After touching down at Glastonbury last year, Led Zeppelin-style, in a bright red helicopter, The Libertines played one of the most exciting secret sets in the festival’s recent history (June 26). A major factor in the buzzing atmosphere that fugged the Pyramid Stage was the fact that this was a well-guarded secret. Nattering and rumours had been flying around all day, but those in the know kept quiet, allowing Pete, Carl, Gary and John’s hour-long clatter of hits and the odd new song – from a supercharged ‘Can’t Stand Me Now’ to a run through dubby new album cut ‘Gunga Djin’ – to impact as a real surprise. In recent years, secret sets have become more and more important to Glastonbury and, in particular, the paying public, whose whispers start the second they’re through the gates. It may not be the last, but The Libs’ surprise show will be hard to top. Here are five more epic top-secret Pilton performances.
Pulp, Park Stage, 2011
Opening with a blazing version of ‘Do You Remember The First Time’, Pulp started their Park Stage secret set with a huge bang. Bright blue skies and a packed audience lent ‘Disco 2000’ an euphoric feel, but the most emotional moment came at the end. ‘Common People’ brought a moving tribute to Glastonbury from Jarvis Cocker, who said “Glastonbury is not about me, it’s not about you, it’s about us.”
Radiohead, Park Stage, 2011
On the same stage the next day, Radiohead followed Pulp with a hush-hush show of their own. Eighth album ‘King Of Limbs’ had been released months earlier, and the band played its timid and tender ‘Lotus Flower’ live for the first time. ’15 Step’ was equally touching, with Thom Yorke admitting “I’m really nervous and I don’t know why,” before it. But by encore ‘Street Spirit (Fade Out)’ he’d overcome his nerves to complete a show that still lingers in Glastonbury’s memory.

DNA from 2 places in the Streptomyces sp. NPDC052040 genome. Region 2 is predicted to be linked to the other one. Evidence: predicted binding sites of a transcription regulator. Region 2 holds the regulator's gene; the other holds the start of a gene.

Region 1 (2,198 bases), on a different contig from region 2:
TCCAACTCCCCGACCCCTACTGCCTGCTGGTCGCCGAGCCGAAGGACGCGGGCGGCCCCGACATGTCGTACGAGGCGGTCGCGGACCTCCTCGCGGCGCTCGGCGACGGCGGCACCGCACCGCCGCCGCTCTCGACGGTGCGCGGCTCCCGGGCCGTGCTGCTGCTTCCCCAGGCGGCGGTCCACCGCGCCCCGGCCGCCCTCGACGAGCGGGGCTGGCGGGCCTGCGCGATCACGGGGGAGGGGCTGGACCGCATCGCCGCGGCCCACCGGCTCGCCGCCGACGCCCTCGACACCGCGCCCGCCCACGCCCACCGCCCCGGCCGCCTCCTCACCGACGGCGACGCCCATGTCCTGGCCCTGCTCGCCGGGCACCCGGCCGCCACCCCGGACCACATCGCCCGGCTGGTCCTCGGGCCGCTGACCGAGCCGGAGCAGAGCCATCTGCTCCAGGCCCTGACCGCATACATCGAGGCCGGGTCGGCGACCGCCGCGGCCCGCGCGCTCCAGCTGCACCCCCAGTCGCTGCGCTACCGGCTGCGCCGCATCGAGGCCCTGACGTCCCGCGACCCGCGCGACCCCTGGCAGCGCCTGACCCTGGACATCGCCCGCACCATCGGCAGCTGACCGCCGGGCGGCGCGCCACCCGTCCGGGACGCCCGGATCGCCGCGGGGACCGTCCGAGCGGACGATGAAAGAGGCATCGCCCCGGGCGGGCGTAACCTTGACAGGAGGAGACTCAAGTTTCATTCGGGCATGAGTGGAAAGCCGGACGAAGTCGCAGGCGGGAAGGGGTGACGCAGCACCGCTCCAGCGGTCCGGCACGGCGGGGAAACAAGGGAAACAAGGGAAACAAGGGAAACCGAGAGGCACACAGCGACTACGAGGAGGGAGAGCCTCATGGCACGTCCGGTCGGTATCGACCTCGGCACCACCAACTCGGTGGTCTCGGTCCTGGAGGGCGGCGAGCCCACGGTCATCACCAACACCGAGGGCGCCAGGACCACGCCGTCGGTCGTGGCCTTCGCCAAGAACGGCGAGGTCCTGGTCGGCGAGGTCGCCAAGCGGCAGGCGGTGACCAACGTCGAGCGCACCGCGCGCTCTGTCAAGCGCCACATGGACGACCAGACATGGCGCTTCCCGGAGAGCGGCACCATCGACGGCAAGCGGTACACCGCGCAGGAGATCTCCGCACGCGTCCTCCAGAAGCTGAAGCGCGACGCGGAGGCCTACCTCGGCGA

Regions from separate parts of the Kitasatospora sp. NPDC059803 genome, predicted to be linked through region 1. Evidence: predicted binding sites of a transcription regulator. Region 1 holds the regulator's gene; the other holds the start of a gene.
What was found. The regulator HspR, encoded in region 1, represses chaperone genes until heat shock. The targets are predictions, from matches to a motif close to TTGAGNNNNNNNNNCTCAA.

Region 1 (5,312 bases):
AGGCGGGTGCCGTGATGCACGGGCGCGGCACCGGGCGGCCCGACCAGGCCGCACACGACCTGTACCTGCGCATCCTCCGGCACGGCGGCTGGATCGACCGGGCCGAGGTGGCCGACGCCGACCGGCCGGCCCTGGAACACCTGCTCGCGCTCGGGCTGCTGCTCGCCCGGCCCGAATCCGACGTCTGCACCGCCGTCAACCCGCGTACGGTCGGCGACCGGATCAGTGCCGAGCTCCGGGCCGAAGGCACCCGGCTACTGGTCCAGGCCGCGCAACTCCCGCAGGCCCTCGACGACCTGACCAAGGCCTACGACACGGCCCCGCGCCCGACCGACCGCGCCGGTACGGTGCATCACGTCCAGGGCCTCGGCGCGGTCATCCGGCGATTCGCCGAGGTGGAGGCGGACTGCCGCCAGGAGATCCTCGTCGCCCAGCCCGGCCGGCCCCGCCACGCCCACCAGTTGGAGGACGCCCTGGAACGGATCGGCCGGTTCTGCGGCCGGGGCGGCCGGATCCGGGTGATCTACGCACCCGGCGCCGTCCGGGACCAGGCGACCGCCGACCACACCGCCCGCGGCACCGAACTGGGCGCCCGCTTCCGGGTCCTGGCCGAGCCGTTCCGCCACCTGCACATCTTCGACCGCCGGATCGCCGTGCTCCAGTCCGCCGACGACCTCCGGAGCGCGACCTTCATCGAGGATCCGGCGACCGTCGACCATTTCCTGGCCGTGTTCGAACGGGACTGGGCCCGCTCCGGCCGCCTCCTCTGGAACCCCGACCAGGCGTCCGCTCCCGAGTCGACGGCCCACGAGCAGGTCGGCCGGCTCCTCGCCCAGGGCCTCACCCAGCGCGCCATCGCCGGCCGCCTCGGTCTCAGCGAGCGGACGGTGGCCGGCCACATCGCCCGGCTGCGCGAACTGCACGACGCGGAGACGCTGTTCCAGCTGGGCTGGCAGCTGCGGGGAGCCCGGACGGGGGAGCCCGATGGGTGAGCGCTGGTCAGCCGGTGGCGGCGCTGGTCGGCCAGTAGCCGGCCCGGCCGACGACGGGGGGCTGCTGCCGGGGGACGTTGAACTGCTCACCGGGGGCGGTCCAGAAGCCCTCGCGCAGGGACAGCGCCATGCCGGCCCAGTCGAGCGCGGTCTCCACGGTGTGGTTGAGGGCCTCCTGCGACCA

Mumford & Sons, Strummerville, 2011
Also in 2011, Mumford & Sons played unannounced in Strummerville, the area named after Clash frontman Joe Strummer. A day after their melody heavy folk-rock billowed over a huge crowd at The Other Stage, the band rocked up and, as campfires flickered in the background, picked through an impromptu five-song set that culminated with an atmospheric version of ‘The Cave’.
Alt-J, William’s Green, 2013
They played the Pyramid Stage last year (Sunday, June 28), but Alt-J’s 2013 Glastonbury appearance was on a much smaller stage. Now in its fourth year, the Williams Green Stage is one of the best places onsite to catch new bands. Alt-J’s tricksy, meandering opening night slot put them in an intimate context that seems unfeasible now they’re an arena band.
Skrillex, Arcadia, 2014
Skrillex’s Other Stage set proved a surprise hit in 2014 causing a pile up of fans cramming to hear his thumping beats. But an unplanned show at Arcadia, where the DJs play inside a giant fire-spitting spider, was even crazier. Lit up by the orange flames, delirious fans pounded the mud-caked makeshift dancefloor to the LA producer’s big beats.